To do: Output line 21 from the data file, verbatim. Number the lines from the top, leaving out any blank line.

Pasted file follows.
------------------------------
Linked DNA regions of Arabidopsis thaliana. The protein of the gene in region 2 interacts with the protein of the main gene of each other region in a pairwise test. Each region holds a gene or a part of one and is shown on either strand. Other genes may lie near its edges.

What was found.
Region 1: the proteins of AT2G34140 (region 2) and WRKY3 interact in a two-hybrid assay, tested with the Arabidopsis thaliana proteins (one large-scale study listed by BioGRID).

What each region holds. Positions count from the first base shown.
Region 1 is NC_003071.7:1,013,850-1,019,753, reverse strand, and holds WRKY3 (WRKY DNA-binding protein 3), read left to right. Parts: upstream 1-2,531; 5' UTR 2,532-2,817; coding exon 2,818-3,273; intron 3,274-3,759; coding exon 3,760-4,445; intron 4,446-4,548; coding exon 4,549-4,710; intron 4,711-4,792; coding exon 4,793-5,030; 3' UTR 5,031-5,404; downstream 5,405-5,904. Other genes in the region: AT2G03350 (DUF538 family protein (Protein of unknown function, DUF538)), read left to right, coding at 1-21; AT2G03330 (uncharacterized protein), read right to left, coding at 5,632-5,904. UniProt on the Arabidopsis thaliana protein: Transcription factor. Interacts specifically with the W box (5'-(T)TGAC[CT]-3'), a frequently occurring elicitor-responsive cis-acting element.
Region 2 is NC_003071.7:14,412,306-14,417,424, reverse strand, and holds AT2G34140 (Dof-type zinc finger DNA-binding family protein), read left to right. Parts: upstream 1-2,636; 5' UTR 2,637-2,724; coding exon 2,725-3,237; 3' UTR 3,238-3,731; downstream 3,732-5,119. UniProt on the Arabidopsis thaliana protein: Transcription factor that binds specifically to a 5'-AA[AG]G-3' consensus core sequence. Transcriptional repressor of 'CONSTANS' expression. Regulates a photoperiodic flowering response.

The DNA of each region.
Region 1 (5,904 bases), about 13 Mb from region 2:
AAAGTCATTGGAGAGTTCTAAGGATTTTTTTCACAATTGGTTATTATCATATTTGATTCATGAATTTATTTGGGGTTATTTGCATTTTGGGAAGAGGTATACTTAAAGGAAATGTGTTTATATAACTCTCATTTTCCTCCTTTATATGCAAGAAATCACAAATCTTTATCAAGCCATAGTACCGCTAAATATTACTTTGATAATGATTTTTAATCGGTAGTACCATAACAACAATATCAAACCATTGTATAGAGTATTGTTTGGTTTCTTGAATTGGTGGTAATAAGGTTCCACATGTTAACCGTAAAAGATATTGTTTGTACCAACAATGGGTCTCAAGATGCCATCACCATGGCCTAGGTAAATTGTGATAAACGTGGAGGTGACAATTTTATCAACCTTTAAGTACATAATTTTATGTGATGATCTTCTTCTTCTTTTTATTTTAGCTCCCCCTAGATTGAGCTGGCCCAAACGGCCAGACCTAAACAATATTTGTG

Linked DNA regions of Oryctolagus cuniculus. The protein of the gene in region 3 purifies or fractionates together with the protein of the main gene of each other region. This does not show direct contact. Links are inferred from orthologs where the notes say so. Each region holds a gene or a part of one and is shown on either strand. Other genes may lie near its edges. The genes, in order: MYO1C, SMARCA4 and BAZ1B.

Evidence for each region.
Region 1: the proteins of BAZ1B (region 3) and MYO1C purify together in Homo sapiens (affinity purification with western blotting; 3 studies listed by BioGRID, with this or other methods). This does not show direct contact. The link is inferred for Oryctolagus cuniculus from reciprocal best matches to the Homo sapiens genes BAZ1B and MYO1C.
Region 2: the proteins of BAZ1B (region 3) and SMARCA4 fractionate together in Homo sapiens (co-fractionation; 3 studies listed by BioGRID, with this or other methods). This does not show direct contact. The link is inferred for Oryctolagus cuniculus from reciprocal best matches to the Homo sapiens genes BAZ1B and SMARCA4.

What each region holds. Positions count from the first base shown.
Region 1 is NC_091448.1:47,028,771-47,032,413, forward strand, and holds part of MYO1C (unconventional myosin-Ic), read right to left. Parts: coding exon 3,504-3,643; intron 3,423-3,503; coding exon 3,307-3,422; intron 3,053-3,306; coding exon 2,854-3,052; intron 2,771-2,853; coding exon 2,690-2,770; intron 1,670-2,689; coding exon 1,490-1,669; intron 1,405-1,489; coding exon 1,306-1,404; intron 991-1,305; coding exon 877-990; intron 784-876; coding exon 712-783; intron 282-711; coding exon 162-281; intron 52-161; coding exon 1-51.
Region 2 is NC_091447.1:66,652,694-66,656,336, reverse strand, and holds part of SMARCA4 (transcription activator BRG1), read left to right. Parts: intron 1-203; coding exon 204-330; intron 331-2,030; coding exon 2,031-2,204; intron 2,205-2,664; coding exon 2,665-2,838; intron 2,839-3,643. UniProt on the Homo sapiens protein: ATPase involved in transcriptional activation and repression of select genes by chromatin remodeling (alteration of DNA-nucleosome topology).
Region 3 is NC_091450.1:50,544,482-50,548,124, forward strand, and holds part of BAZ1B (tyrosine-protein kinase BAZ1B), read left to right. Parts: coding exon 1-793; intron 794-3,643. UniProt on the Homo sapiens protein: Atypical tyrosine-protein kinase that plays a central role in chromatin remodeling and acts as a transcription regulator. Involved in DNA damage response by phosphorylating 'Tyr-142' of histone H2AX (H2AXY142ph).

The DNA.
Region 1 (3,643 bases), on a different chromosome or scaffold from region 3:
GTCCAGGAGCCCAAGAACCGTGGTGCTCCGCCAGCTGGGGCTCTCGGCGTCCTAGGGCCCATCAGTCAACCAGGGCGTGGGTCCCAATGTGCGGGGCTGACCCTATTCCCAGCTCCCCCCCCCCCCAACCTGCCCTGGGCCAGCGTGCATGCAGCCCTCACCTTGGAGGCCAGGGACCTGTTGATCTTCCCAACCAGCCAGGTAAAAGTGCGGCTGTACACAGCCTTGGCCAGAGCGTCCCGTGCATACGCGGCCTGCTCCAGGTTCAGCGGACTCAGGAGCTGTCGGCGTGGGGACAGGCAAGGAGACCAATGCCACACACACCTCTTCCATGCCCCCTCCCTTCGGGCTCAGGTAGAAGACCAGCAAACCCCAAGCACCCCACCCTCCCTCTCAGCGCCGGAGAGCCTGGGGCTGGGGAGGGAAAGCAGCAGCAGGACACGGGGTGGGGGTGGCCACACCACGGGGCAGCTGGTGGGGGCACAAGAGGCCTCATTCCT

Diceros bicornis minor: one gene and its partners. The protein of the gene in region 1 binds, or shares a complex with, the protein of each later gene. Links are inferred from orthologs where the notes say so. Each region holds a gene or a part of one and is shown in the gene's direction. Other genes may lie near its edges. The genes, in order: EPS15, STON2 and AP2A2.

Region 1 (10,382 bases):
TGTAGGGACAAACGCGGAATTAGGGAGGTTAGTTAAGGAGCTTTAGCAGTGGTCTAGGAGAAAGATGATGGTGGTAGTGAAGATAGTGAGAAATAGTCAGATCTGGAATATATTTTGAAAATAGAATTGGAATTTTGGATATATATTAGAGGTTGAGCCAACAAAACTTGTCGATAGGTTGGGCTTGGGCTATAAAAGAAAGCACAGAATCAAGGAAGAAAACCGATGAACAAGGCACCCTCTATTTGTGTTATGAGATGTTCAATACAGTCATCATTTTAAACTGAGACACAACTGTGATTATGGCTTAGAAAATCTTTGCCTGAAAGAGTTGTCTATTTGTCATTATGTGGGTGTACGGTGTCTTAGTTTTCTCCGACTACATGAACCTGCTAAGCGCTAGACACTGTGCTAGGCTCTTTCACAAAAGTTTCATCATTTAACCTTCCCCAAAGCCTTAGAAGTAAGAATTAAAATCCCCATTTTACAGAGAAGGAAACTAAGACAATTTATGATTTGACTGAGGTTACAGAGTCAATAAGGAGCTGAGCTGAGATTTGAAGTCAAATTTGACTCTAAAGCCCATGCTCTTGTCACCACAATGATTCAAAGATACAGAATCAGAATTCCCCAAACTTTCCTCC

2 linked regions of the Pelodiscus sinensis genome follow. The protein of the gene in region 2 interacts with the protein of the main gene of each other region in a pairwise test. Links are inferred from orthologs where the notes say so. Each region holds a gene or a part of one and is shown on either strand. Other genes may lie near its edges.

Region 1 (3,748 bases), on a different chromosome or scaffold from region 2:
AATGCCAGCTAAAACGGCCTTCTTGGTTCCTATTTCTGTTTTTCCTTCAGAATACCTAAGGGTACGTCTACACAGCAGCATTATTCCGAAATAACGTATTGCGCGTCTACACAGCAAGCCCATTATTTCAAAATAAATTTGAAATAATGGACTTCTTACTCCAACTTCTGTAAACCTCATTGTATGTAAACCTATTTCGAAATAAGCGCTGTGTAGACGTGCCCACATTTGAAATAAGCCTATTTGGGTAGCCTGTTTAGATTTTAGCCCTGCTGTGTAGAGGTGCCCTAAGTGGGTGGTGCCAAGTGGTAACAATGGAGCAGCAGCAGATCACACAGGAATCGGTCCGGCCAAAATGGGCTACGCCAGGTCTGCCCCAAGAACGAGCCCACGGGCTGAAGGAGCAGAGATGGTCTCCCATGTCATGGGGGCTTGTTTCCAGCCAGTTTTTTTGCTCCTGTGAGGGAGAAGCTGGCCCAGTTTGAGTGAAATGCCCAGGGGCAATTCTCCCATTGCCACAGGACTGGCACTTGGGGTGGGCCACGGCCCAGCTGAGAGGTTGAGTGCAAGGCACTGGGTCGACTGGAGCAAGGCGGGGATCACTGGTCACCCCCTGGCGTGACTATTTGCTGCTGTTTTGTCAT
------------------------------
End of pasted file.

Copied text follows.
Diceros bicornis minor: one gene and its partners. The protein of the gene in region 1 binds, or shares a complex with, the protein of each later gene. Links are inferred from orthologs where the notes say so. Each region holds a gene or a part of one and is shown in the gene's direction. Other genes may lie near its edges. The genes, in order: EPS15, STON2 and AP2A2.